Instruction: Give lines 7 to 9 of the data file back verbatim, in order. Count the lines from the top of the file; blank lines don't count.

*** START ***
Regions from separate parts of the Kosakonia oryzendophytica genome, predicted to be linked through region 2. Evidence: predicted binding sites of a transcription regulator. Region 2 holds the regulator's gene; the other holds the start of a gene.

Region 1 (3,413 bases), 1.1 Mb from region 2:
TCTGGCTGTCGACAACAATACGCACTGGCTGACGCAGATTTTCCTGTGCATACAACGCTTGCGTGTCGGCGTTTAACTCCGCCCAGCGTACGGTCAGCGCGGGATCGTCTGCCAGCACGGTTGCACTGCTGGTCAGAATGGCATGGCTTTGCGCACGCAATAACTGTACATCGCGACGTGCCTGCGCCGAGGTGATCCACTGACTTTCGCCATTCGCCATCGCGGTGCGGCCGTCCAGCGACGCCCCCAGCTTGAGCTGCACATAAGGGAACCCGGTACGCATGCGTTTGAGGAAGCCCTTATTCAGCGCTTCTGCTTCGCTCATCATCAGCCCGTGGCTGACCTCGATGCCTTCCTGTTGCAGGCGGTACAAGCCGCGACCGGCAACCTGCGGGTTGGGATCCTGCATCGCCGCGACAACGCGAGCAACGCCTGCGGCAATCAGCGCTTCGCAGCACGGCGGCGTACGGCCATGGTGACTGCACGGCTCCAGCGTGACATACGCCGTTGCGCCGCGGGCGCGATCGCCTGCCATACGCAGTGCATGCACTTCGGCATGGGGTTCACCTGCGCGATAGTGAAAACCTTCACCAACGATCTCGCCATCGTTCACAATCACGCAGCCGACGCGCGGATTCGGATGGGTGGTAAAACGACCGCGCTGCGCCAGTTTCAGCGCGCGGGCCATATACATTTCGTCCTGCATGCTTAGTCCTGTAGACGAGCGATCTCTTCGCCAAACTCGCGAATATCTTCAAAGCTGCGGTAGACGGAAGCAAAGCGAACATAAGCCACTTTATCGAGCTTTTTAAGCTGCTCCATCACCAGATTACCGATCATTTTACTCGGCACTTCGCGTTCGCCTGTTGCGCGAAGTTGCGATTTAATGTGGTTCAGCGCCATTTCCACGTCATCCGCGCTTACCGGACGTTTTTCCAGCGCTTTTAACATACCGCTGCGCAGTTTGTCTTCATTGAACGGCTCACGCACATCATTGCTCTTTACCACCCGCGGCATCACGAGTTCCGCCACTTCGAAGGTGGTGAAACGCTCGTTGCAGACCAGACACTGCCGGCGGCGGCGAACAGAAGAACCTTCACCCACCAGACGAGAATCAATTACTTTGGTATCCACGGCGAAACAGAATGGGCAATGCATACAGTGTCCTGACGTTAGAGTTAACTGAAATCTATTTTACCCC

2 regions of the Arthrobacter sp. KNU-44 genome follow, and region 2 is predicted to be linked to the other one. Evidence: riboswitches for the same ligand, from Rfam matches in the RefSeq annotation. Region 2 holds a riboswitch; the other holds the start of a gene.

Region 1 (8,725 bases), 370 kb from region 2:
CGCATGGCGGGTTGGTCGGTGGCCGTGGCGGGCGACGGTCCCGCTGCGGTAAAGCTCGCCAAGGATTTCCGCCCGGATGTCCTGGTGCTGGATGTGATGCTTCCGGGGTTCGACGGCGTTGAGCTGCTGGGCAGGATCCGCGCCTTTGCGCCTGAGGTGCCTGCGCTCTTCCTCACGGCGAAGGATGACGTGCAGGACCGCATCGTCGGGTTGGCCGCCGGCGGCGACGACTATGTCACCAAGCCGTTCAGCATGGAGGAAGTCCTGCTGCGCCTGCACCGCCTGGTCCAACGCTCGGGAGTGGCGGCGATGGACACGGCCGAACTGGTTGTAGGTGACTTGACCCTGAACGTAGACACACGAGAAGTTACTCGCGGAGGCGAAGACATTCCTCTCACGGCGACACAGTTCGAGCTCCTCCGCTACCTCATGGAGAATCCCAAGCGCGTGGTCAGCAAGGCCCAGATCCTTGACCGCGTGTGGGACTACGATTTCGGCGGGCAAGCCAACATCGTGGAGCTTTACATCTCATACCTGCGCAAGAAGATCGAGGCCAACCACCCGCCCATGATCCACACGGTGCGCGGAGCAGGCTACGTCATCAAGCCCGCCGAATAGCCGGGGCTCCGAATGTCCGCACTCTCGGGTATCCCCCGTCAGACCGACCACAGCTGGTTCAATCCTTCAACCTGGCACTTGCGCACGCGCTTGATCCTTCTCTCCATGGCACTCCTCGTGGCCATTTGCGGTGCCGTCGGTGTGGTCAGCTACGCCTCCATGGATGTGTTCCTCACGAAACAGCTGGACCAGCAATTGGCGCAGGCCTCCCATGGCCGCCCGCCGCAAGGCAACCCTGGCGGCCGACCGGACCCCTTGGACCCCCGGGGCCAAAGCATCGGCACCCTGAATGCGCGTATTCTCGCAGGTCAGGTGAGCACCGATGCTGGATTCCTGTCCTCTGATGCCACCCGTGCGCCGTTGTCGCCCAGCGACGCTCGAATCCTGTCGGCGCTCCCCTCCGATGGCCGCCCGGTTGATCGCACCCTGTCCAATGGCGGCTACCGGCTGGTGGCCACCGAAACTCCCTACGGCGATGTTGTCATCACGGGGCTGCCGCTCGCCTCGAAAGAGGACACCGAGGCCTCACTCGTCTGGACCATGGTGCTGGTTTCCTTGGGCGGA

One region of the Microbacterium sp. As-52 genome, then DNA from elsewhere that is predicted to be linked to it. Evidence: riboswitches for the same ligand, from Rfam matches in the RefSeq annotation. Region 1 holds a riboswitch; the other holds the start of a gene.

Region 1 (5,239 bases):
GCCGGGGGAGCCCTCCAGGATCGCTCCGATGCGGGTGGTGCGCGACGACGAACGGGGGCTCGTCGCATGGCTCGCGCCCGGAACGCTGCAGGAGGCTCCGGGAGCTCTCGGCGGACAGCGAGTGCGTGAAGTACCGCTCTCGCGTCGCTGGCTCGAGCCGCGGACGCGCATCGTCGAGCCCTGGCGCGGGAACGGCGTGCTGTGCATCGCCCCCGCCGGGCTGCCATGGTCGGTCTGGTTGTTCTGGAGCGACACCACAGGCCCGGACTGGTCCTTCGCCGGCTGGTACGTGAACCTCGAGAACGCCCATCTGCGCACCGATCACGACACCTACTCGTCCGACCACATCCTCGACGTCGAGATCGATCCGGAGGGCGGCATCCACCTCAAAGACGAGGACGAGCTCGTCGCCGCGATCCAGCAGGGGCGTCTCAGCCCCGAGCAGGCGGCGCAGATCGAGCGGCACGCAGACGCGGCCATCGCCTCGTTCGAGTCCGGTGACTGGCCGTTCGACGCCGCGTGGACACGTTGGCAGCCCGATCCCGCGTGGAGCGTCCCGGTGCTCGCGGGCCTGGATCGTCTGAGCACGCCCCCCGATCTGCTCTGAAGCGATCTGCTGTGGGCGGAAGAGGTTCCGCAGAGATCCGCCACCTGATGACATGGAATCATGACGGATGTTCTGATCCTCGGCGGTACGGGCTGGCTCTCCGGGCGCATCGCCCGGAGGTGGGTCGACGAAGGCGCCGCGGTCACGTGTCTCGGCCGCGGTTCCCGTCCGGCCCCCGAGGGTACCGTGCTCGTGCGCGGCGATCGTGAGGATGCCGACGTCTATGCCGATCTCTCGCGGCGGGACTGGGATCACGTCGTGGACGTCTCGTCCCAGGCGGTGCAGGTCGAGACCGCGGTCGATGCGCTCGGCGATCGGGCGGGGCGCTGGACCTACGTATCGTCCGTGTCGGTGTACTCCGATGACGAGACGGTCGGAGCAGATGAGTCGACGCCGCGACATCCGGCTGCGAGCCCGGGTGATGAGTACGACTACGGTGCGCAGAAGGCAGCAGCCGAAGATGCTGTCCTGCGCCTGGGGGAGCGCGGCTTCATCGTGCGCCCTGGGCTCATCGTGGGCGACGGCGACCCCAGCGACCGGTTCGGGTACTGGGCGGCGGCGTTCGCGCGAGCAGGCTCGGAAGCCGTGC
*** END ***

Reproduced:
One region of the Microbacterium sp. As-52 genome, then DNA from elsewhere that is predicted to be linked to it. Evidence: riboswitches for the same ligand, from Rfam matches in the RefSeq annotation. Region 1 holds a riboswitch; the other holds the start of a gene.

Region 1 (5,239 bases):
GCCGGGGGAGCCCTCCAGGATCGCTCCGATGCGGGTGGTGCGCGACGACGAACGGGGGCTCGTCGCATGGCTCGCGCCCGGAACGCTGCAGGAGGCTCCGGGAGCTCTCGGCGGACAGCGAGTGCGTGAAGTACCGCTCTCGCGTCGCTGGCTCGAGCCGCGGACGCGCATCGTCGAGCCCTGGCGCGGGAACGGCGTGCTGTGCATCGCCCCCGCCGGGCTGCCATGGTCGGTCTGGTTGTTCTGGAGCGACACCACAGGCCCGGACTGGTCCTTCGCCGGCTGGTACGTGAACCTCGAGAACGCCCATCTGCGCACCGATCACGACACCTACTCGTCCGACCACATCCTCGACGTCGAGATCGATCCGGAGGGCGGCATCCACCTCAAAGACGAGGACGAGCTCGTCGCCGCGATCCAGCAGGGGCGTCTCAGCCCCGAGCAGGCGGCGCAGATCGAGCGGCACGCAGACGCGGCCATCGCCTCGTTCGAGTCCGGTGACTGGCCGTTCGACGCCGCGTGGACACGTTGGCAGCCCGATCCCGCGTGGAGCGTCCCGGTGCTCGCGGGCCTGGATCGTCTGAGCACGCCCCCCGATCTGCTCTGAAGCGATCTGCTGTGGGCGGAAGAGGTTCCGCAGAGATCCGCCACCTGATGACATGGAATCATGACGGATGTTCTGATCCTCGGCGGTACGGGCTGGCTCTCCGGGCGCATCGCCCGGAGGTGGGTCGACGAAGGCGCCGCGGTCACGTGTCTCGGCCGCGGTTCCCGTCCGGCCCCCGAGGGTACCGTGCTCGTGCGCGGCGATCGTGAGGATGCCGACGTCTATGCCGATCTCTCGCGGCGGGACTGGGATCACGTCGTGGACGTCTCGTCCCAGGCGGTGCAGGTCGAGACCGCGGTCGATGCGCTCGGCGATCGGGCGGGGCGCTGGACCTACGTATCGTCCGTGTCGGTGTACTCCGATGACGAGACGGTCGGAGCAGATGAGTCGACGCCGCGACATCCGGCTGCGAGCCCGGGTGATGAGTACGACTACGGTGCGCAGAAGGCAGCAGCCGAAGATGCTGTCCTGCGCCTGGGGGAGCGCGGCTTCATCGTGCGCCCTGGGCTCATCGTGGGCGACGGCGACCCCAGCGACCGGTTCGGGTACTGGGCGGCGGCGTTCGCGCGAGCAGGCTCGGAAGCCGTGC